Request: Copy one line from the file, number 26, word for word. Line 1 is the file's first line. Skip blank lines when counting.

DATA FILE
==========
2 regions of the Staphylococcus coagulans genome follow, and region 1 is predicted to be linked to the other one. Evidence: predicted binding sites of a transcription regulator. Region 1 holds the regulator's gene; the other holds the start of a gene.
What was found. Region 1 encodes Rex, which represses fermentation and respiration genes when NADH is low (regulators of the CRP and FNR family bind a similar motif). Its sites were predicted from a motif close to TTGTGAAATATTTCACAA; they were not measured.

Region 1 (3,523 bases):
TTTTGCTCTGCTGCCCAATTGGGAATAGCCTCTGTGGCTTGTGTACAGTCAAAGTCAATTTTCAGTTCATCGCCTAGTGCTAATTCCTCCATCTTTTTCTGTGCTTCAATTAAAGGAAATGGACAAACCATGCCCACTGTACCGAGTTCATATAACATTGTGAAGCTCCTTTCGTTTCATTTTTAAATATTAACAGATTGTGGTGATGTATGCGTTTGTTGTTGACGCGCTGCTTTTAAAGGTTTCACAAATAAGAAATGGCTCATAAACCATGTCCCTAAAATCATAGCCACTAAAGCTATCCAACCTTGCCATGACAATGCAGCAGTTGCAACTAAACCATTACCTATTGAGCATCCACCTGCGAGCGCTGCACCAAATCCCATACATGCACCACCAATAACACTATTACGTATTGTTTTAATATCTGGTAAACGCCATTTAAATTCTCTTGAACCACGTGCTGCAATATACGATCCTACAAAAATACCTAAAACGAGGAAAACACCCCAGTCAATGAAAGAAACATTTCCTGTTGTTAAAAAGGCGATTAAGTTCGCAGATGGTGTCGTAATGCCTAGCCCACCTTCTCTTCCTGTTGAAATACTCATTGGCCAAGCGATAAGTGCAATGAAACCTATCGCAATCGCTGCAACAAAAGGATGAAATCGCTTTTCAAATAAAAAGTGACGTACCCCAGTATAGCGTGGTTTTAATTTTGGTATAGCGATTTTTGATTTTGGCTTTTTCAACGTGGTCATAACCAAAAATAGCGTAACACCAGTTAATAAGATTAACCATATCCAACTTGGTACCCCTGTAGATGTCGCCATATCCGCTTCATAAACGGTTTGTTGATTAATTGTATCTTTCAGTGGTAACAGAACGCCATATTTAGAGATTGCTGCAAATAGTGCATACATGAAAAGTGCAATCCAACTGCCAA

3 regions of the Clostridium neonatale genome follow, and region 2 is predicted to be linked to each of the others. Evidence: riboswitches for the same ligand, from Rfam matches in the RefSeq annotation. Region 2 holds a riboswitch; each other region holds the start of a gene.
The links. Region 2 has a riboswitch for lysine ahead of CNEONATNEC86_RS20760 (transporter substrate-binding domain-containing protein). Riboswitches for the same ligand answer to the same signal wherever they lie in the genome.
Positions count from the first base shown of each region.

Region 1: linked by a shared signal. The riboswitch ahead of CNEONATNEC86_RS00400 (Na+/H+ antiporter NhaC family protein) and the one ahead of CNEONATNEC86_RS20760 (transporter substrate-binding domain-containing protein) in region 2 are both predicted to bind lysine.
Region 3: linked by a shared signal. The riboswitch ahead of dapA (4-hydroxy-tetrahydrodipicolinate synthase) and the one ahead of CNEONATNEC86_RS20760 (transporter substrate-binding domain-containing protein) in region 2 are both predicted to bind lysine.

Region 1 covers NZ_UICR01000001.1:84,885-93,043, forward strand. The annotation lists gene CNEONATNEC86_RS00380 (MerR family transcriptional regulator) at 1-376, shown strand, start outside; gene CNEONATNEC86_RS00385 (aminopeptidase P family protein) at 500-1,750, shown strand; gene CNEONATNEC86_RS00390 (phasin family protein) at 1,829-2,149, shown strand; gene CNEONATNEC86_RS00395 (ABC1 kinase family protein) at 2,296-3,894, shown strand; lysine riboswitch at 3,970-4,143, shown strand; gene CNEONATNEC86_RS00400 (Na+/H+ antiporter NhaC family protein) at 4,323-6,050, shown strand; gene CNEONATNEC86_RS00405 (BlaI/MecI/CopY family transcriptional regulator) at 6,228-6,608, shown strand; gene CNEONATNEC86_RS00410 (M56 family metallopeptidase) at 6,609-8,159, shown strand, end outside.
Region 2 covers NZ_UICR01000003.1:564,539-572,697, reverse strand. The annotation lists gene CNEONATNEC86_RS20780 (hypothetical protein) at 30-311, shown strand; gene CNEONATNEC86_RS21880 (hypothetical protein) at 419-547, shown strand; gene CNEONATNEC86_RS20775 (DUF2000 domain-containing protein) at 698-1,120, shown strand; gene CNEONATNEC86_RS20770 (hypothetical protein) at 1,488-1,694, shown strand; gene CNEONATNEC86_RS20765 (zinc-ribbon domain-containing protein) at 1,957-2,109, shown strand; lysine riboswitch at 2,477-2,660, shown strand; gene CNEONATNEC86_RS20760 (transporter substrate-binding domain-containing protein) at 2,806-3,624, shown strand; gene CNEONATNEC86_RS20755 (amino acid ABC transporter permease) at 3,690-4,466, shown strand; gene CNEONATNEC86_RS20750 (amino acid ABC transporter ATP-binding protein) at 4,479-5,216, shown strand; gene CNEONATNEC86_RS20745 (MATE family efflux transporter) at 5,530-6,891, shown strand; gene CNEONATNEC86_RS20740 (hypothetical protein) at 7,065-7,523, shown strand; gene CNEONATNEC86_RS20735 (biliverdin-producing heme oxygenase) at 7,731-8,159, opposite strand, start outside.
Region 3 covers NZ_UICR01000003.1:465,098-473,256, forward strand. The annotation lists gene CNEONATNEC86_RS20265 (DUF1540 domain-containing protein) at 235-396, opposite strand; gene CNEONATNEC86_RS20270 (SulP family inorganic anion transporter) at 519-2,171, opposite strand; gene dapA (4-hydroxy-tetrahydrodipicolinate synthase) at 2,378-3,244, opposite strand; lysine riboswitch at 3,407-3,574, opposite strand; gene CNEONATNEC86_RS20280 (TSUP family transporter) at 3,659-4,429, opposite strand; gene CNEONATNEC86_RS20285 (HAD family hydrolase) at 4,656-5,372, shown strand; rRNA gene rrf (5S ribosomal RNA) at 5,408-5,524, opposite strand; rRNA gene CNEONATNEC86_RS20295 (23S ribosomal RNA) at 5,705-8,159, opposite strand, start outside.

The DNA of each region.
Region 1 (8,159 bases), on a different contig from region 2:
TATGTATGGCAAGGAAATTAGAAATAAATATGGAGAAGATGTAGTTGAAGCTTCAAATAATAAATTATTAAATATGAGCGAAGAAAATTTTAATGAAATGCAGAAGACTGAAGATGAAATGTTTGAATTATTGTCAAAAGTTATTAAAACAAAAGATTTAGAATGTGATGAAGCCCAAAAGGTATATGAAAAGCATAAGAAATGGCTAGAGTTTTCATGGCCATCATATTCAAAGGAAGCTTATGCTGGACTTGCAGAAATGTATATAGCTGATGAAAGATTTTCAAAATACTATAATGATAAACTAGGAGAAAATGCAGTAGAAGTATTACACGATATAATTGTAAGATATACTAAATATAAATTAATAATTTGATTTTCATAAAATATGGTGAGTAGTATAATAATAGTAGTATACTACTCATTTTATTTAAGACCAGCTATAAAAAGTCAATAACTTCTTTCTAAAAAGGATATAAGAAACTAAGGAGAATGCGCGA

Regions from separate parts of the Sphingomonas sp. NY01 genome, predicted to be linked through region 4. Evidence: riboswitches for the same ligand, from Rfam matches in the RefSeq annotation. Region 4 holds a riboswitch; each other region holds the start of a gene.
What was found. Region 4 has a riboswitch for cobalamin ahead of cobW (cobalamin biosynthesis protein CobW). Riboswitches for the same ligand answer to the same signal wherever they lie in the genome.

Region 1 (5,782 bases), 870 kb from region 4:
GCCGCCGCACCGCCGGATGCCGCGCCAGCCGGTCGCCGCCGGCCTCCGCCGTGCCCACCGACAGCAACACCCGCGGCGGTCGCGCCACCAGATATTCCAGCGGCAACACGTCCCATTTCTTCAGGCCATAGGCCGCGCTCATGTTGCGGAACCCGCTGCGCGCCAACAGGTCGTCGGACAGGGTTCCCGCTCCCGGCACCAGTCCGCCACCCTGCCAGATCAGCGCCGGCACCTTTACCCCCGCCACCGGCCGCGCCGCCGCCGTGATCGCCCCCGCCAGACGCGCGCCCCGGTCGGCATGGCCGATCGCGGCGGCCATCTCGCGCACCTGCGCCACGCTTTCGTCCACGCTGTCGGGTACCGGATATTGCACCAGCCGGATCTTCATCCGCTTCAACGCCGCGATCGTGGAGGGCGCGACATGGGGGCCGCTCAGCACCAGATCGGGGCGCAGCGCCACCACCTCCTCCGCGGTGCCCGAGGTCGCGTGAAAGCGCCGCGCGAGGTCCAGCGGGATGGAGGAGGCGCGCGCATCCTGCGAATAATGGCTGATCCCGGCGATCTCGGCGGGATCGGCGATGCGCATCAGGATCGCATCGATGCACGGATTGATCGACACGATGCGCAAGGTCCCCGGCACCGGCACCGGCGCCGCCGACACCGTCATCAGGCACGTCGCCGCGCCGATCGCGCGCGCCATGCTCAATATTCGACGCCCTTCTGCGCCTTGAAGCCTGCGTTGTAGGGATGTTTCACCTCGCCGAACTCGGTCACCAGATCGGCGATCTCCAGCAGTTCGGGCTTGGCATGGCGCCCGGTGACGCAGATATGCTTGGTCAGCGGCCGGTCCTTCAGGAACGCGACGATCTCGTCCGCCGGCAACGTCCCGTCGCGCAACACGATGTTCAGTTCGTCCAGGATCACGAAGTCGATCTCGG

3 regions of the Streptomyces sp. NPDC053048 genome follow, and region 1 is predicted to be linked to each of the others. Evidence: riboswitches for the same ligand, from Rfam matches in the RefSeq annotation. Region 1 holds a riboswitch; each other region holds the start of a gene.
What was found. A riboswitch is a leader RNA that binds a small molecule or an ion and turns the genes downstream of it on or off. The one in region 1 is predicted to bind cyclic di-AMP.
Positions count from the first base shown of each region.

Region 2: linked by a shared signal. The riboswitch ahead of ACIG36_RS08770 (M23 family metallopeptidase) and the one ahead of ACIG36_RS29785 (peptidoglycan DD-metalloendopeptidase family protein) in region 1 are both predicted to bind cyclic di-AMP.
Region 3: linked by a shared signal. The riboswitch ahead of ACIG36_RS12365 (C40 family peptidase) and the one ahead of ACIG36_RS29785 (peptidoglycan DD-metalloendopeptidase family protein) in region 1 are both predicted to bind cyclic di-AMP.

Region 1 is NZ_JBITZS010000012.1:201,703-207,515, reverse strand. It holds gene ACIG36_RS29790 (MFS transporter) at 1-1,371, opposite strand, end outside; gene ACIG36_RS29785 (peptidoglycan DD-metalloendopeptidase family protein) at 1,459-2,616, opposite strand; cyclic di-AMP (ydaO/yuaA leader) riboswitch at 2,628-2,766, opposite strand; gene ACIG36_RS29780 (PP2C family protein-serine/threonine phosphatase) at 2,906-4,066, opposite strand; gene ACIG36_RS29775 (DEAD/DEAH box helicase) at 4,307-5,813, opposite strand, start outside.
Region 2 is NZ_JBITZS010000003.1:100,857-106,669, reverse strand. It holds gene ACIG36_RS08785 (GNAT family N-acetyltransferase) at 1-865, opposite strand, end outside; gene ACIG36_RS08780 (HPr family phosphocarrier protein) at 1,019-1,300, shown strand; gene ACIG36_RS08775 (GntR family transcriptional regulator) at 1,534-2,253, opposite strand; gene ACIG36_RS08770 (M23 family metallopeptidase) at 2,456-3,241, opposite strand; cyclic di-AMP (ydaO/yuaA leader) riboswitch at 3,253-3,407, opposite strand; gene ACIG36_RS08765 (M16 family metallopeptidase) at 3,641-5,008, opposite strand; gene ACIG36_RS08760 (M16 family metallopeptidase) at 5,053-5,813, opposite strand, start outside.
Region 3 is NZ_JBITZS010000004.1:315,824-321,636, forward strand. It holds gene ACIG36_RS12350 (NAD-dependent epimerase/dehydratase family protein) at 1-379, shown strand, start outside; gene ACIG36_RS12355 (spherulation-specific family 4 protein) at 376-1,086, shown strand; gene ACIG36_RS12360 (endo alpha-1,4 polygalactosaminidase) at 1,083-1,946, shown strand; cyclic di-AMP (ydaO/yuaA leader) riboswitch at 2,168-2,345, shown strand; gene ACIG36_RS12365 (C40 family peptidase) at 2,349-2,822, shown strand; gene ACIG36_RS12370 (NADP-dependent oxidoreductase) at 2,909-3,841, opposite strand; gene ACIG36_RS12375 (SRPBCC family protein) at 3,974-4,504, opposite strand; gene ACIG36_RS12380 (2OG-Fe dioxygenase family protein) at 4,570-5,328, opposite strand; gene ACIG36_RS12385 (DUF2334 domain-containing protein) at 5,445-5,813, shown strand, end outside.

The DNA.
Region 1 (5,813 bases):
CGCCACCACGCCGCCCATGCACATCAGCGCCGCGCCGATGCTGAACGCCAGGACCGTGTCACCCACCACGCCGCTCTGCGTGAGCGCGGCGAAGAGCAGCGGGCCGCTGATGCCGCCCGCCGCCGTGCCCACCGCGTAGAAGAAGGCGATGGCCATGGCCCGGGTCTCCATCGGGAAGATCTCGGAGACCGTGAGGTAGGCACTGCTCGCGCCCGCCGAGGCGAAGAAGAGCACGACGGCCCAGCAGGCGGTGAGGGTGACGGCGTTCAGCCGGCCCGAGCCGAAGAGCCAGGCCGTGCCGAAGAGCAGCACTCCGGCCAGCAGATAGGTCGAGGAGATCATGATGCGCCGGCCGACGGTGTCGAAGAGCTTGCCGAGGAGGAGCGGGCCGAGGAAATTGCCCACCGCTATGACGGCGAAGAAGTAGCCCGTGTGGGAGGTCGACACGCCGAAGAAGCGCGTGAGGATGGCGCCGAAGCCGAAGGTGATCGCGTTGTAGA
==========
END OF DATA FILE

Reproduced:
Region 2 is NZ_JBITZS010000003.1:100,857-106,669, reverse strand. It holds gene ACIG36_RS08785 (GNAT family N-acetyltransferase) at 1-865, opposite strand, end outside; gene ACIG36_RS08780 (HPr family phosphocarrier protein) at 1,019-1,300, shown strand; gene ACIG36_RS08775 (GntR family transcriptional regulator) at 1,534-2,253, opposite strand; gene ACIG36_RS08770 (M23 family metallopeptidase) at 2,456-3,241, opposite strand; cyclic di-AMP (ydaO/yuaA leader) riboswitch at 3,253-3,407, opposite strand; gene ACIG36_RS08765 (M16 family metallopeptidase) at 3,641-5,008, opposite strand; gene ACIG36_RS08760 (M16 family metallopeptidase) at 5,053-5,813, opposite strand, start outside.